Are Loot Crates Looting the Fans?
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Loot boxes and loot crates are everywhere. They’ve become the go-to microtransaction for games. Which is understandable. For a small fee, usually $1 or $2, you have an opportunity to get great things. Even if there are only cosmetic items within, it’s a chance to get something special that sets you apart from all of the other people playing that game. And if they aren’t cosmetic, and perhaps offer you a new character, weapon, or temporary boost, then you could be offered some kind of advantage.

The problem is, these randomly boxed microtransactions have become overbearing. We’ve reached a point where we’re inundated with them. When all you’re seeing are loot boxes, with RNG not in your favor, you can end up spending large sums of either money or time to collect tries for the things you want or need. It’s gone overboard and companies need to start offering extra options for people who realize what a scam these purchases can be.

It's no different than buying a Loot Crate-like boxes from subscription services. These are boxes that are usually filled with things you don't want. There might be one exclusive item that's good. The others? Well, those can be overstock or unwanted items that couldn't sell otherwise. You're paying a premium for something and don't know what you get, and the odds are against you. Only here, it's digital.

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These boxes are heading down a slippery slope. Let’s use Japan as an example. Some games there used to have something called a kompu gacha. People would pay a small fee and get a random item or character. If they managed to get one of each item or a set of specific items, they’d get an even more rare final item as a reward. Imagine if a game like Call of Duty, Overwatch, or Counter-Strike had a series of crates where if you collected all the items, you’d get a special final item. The Consumer Affairs Agency in Japan ended up making this concept illegal and imposing fines on games that did such a thing.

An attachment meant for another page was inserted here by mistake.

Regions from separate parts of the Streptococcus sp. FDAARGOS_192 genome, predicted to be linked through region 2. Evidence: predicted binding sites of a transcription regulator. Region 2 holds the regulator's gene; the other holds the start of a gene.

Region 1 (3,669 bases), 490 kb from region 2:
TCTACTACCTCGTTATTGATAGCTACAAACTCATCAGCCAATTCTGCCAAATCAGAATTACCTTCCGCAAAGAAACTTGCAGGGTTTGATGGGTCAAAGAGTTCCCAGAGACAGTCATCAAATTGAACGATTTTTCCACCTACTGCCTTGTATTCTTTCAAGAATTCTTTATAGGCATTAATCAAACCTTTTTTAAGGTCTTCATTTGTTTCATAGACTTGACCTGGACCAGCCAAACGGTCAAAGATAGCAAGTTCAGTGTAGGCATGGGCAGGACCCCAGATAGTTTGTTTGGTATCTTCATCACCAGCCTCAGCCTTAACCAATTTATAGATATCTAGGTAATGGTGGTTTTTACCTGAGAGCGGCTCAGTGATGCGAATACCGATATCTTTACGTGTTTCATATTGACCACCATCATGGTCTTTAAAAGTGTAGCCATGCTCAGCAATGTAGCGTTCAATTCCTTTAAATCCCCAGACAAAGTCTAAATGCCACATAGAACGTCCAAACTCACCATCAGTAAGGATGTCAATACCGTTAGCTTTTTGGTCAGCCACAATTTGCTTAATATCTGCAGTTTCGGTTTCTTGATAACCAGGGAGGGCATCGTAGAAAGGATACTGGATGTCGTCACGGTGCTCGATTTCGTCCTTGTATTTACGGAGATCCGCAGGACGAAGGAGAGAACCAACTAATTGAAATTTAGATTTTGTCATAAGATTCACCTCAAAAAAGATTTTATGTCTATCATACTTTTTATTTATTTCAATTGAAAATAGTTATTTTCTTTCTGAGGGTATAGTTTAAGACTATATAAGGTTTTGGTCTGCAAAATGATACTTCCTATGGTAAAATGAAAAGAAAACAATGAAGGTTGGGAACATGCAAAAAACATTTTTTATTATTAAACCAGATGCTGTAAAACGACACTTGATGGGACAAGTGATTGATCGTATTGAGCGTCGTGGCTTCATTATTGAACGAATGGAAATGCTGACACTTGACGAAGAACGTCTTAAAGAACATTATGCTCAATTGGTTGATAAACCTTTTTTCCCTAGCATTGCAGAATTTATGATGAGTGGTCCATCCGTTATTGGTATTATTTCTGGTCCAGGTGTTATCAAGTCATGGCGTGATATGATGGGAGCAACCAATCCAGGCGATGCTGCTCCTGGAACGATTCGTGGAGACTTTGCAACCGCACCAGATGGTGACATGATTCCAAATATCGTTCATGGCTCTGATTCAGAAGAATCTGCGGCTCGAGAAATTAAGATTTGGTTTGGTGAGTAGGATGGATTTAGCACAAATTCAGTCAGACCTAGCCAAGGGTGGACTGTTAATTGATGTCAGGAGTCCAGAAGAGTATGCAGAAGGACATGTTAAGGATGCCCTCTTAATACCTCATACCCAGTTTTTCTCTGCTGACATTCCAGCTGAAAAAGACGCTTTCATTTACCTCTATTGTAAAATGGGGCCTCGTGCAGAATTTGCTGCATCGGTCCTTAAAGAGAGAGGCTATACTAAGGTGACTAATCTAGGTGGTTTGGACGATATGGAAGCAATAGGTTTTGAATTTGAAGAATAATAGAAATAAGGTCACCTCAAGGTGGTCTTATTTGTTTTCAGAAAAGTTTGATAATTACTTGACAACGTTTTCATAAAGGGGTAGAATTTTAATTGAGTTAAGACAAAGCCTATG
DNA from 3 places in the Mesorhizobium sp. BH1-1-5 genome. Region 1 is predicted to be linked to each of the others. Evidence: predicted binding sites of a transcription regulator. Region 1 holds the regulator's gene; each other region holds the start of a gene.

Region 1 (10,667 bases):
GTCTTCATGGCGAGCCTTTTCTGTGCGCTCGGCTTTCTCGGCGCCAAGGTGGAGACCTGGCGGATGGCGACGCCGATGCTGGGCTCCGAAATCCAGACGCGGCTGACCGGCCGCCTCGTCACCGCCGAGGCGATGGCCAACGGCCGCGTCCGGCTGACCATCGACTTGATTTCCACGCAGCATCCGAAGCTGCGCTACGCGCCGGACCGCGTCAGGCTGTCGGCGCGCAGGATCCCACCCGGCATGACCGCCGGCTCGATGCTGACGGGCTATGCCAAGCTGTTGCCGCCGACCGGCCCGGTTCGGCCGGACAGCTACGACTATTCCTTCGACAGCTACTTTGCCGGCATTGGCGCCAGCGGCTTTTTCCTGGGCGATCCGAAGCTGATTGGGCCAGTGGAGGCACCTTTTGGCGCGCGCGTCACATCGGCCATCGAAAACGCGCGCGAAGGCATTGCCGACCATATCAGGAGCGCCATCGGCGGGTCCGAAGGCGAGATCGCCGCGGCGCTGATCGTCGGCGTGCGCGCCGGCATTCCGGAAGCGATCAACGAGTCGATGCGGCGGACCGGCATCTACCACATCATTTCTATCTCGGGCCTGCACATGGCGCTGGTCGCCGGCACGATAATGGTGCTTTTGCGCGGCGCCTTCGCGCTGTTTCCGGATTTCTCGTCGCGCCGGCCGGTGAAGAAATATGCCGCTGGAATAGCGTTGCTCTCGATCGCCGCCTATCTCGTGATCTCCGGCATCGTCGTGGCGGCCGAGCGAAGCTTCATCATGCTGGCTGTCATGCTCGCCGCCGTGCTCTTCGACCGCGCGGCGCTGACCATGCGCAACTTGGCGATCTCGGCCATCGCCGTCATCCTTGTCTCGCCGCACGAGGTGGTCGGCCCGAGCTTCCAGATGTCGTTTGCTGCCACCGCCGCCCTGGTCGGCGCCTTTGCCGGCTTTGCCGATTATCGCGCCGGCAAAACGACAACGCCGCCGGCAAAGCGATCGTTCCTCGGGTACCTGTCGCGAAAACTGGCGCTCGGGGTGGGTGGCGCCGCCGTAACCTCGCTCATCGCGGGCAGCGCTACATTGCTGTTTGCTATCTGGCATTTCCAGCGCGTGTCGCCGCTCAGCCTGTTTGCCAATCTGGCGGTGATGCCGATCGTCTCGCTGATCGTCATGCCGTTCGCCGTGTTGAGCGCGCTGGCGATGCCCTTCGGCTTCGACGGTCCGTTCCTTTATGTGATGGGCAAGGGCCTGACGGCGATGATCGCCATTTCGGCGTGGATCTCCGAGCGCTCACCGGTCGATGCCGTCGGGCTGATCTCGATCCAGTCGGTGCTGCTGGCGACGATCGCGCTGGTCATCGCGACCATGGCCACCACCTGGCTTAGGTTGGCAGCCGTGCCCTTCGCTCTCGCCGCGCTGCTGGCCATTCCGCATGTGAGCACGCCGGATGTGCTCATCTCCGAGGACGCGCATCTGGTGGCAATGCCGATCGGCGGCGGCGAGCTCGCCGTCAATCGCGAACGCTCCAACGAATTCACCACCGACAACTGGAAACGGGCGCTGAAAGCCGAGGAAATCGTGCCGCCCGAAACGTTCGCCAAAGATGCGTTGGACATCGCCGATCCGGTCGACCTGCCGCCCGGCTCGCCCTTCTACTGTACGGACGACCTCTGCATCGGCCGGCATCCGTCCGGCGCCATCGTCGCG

But already, another country is objecting to the loot crate system currently in place in video games. Beginning in May 2017, a law will take effect in China that will force developers to release the odds of getting each kind of item in a loot box. Seeing the frustration that comes from squandering money and not getting the legendary weapon or skin that you want has already caused the government there to take action. It shows that we’ve already reached a point where, for some countries, enough is enough.

Now, you might be inclined to say that there are some games that offer a way to get the items in the loot boxes without spending an excessive amount of time or money earning them. There are Community Markets on Steam, where someone who enjoys Counter-Strike: Global Offensive could get something on its own. Overwatch allows you to spend coins, which are only available via loot crates, to purchase specific items. But these aren’t the best way to offer opportunities to buy exact items. 

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Companies need to start offering more options. We need a balance between the random loot boxes and piecemeal items. Overwatch and Counter-Strike: Global Offensive have good ideas, but aren’t quite there yet. If a loot crate was priced at about $1, but someone could pay between $1-3 for a certain weapon or $3-5 for a specific skin, everyone could profit. Some people would still go for the random crate and chance at a deal. People who wanted only one item could pay a simple fee, rather than buy 10-20 boxes and not get what they want. And of course the companies would still get the money they’ve come to expect from their DLC.

We’re coming up on the point where all of the loot boxes are a little too overwhelming in terms of price and underwhelming when it comes to the odds of getting what we want. It would be very easy for companies to make the process more accommodating and still guarantee their revenue stream. Let’s hope more adjustments are made before the government needs to step in as it has in China and Japan.

Jenni Lada
Jenni Lada
JMariye

Site Editor
Date: 04/27/2017

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